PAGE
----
Obama's 'We Fumbled' Apologies Include Costly Admissions
President Obama's news conference today was notable for its multiple apologies. But it may have been just as powerful for its admissions.
We heard the president admit that the federal government screwed up on a huge project it might never been able to handle; that his own "credibility" is suffering after he misled the public on a core promise on which he built his signature accomplishment; that a broken website might not be completely fixed by a new, self-imposed deadline; and that he's only now discovering such things as "insurance is complicated to buy."
"We did fumble the ball," the president said in a sports analogy he returned to four times in the course of more than 50 minutes he spent in the White House press briefing room.
Just as powerful was an admission he didn't make explicitly, but didn't have to: The president is clearly worried about saving his legacy project.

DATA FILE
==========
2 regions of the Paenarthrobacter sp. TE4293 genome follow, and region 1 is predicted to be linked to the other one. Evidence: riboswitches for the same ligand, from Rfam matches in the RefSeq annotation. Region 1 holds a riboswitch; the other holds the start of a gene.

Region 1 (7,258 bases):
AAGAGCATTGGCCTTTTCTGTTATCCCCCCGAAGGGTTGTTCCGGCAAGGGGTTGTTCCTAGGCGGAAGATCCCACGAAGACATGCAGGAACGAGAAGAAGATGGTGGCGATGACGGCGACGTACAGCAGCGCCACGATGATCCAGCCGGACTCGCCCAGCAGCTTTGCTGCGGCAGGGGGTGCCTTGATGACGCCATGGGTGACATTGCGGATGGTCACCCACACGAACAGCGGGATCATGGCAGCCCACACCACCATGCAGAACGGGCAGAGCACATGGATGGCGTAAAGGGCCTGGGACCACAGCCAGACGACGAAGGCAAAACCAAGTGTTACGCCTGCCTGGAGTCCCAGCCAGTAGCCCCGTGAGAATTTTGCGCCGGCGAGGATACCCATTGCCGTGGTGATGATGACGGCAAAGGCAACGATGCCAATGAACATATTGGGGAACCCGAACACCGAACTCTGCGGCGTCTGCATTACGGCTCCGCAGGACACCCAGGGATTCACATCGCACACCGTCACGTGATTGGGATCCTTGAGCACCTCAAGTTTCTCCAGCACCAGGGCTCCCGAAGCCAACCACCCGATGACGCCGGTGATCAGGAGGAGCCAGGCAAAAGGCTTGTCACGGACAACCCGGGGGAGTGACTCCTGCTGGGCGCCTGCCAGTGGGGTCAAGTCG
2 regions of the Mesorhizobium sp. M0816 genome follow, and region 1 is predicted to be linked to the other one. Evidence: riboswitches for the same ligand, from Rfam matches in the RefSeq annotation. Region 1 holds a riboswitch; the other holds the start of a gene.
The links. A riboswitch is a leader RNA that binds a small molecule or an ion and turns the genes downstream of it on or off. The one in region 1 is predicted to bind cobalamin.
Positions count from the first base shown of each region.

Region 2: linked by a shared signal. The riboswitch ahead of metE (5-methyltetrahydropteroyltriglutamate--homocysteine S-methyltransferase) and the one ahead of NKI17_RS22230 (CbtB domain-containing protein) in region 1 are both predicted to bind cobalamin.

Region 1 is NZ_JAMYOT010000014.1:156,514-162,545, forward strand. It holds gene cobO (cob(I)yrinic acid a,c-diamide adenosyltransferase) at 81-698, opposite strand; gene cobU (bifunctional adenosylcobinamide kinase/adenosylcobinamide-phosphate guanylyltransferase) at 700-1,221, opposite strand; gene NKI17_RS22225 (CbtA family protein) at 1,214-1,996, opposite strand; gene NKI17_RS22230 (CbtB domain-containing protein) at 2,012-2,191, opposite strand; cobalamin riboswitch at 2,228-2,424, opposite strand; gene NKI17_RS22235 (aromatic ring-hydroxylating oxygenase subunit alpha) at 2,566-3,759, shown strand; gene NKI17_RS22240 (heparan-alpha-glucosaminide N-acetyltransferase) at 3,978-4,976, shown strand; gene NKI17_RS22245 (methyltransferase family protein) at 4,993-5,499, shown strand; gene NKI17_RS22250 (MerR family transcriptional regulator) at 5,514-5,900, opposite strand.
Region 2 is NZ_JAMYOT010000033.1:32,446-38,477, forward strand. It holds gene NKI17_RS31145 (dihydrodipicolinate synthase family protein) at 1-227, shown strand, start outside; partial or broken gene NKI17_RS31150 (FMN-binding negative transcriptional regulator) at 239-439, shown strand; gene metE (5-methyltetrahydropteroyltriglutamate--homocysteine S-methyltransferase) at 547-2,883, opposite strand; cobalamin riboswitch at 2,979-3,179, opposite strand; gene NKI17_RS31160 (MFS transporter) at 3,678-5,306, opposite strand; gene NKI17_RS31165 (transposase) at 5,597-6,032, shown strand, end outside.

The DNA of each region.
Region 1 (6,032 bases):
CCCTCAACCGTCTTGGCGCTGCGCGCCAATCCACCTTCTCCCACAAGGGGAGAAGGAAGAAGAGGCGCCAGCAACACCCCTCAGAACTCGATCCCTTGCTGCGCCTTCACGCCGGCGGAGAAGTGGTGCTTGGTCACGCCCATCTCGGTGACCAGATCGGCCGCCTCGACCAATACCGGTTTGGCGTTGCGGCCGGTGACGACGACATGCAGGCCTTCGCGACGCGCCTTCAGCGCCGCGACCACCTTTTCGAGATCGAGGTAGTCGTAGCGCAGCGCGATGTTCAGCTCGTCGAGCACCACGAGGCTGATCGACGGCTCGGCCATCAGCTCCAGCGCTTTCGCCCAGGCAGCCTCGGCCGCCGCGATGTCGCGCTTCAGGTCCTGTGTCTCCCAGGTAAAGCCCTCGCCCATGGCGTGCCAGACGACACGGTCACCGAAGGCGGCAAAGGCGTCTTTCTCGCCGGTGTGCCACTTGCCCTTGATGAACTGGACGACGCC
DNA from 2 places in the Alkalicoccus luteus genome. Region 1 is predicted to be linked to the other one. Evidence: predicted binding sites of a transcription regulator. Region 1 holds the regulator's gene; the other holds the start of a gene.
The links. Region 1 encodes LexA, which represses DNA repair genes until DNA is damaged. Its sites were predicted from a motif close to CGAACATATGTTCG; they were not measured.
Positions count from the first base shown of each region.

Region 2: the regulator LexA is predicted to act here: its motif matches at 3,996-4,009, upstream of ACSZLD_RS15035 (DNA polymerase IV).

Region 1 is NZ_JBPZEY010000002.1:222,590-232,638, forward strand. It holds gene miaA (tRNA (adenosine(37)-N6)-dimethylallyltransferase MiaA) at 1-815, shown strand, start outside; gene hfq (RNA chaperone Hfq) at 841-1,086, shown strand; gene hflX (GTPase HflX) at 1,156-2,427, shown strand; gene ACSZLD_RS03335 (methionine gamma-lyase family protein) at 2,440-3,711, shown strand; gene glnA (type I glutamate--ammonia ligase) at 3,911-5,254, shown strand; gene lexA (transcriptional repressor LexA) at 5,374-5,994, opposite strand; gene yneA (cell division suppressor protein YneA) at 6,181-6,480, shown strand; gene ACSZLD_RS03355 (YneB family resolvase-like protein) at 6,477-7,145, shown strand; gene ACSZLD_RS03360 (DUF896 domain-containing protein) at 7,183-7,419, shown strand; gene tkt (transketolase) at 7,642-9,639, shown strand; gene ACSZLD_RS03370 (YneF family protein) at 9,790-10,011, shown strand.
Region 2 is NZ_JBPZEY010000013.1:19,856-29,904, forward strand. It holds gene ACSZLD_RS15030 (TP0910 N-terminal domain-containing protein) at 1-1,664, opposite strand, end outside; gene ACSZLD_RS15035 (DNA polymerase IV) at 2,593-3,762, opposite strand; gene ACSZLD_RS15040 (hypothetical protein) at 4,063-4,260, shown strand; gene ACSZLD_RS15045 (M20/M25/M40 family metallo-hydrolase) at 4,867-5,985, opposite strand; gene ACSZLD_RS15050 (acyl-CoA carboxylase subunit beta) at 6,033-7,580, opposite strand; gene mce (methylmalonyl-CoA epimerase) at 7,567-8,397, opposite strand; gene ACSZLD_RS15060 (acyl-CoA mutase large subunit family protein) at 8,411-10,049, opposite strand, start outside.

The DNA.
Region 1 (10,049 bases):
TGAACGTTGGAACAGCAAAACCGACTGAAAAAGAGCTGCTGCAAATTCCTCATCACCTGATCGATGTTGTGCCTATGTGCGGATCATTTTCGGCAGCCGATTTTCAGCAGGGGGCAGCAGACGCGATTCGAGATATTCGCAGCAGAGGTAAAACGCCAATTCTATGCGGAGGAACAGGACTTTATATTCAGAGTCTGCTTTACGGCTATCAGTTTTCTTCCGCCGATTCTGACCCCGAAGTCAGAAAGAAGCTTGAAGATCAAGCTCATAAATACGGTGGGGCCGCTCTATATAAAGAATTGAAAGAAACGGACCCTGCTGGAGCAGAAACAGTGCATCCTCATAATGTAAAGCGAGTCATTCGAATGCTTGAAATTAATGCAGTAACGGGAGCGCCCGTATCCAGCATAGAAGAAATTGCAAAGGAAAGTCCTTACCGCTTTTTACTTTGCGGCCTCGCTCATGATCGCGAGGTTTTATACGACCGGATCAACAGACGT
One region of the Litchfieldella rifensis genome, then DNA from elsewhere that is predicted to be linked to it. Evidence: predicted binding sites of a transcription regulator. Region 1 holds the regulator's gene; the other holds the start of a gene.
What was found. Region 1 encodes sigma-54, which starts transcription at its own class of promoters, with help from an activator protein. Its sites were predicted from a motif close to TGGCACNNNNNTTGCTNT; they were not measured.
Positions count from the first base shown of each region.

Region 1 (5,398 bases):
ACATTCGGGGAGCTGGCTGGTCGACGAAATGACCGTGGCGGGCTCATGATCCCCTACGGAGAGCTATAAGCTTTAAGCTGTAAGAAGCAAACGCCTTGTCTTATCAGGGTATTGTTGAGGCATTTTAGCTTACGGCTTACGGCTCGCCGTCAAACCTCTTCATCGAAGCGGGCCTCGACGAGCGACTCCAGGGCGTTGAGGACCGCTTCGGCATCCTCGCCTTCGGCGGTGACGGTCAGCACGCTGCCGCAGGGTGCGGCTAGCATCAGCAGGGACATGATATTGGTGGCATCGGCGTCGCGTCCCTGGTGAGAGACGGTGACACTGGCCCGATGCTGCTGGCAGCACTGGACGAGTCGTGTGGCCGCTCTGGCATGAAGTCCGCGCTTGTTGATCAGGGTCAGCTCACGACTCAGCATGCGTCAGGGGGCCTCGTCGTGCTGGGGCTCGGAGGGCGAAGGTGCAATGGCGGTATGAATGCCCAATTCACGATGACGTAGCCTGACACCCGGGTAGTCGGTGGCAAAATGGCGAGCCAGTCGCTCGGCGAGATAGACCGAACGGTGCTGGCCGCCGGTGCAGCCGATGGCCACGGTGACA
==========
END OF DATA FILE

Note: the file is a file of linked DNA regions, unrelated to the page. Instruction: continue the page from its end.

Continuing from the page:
He's seeking to implement an enormously complicated law with a still-broken, front-end portal. The back-end product - a remade nationwide health insurance market - might not work and, indeed, was complicated by the very fix he rolled out today.
Worries surrounding the politics and the policy are colliding. The president's most immediate threat could come from a rebellion inside his own party, fueled by his own sinking approval ratings and a growing sense of dread among Democrats about being blamed for failures of the federal government.
"I feel deeply responsible for making it harder for them rather than easier for them to continue to promote the core values that I think led them to support this thing in the first place," the president said in another of his apologetic statements.
And yet, there was an element of deflection in his voice: It was "we fumbled" and "we should have done a better job," as often as the blame was cast in the first person.
As the president admitted, he needs to "win back some credibility" on this health care law (he never once called it "Obamacare" today) even as he tries to implement it the right way.
"I am very frustrated," he said, "but I'm also somebody who, if I fumble the ball, you know, I'm going to wait until I get the next play, and then I'm going to try to run as hard as I can and do right by the team.
"Ultimately, I'm the head of this team," he said. "We did fumble the ball on it. And what I'm going to do is make sure that we get it fixed."
The clock, of course, is ticking, on this law and on the biggest thing the Obama presidency has accomplished.